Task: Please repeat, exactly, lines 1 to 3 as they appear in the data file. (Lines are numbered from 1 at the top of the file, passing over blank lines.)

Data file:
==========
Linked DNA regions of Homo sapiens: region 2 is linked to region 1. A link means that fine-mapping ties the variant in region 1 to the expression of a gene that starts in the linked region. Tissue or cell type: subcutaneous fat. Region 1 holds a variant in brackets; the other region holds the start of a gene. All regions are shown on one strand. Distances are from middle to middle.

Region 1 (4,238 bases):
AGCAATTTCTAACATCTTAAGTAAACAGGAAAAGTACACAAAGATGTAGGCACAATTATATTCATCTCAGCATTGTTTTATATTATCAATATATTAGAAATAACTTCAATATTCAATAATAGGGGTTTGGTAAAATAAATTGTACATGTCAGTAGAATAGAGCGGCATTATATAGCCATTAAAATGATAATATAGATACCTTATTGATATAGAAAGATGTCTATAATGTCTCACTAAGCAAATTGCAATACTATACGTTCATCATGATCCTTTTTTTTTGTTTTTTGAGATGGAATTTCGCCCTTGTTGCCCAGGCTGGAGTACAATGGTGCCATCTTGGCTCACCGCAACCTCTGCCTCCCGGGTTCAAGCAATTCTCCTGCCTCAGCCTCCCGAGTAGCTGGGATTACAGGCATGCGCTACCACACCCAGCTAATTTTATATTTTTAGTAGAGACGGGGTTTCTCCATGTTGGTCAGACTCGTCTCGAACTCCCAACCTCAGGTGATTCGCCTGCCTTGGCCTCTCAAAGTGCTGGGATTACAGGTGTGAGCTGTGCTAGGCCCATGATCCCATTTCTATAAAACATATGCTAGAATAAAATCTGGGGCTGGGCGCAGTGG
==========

Linked DNA regions of Homo sapiens: region 2 is linked to region 1. A link means that fine-mapping ties the variant in region 1 to the expression of a gene that starts in the linked region. Tissue or cell type: subcutaneous fat. Region 1 holds a variant in brackets; the other region holds the start of a gene. All regions are shown on one strand. Distances are from middle to middle.

Region 1 (4,238 bases):
AGCAATTTCTAACATCTTAAGTAAACAGGAAAAGTACACAAAGATGTAGGCACAATTATATTCATCTCAGCATTGTTTTATATTATCAATATATTAGAAATAACTTCAATATTCAATAATAGGGGTTTGGTAAAATAAATTGTACATGTCAGTAGAATAGAGCGGCATTATATAGCCATTAAAATGATAATATAGATACCTTATTGATATAGAAAGATGTCTATAATGTCTCACTAAGCAAATTGCAATACTATACGTTCATCATGATCCTTTTTTTTTGTTTTTTGAGATGGAATTTCGCCCTTGTTGCCCAGGCTGGAGTACAATGGTGCCATCTTGGCTCACCGCAACCTCTGCCTCCCGGGTTCAAGCAATTCTCCTGCCTCAGCCTCCCGAGTAGCTGGGATTACAGGCATGCGCTACCACACCCAGCTAATTTTATATTTTTAGTAGAGACGGGGTTTCTCCATGTTGGTCAGACTCGTCTCGAACTCCCAACCTCAGGTGATTCGCCTGCCTTGGCCTCTCAAAGTGCTGGGATTACAGGTGTGAGCTGTGCTAGGCCCATGATCCCATTTCTATAAAACATATGCTAGAATAAAATCTGGGGCTGGGCGCAGTGG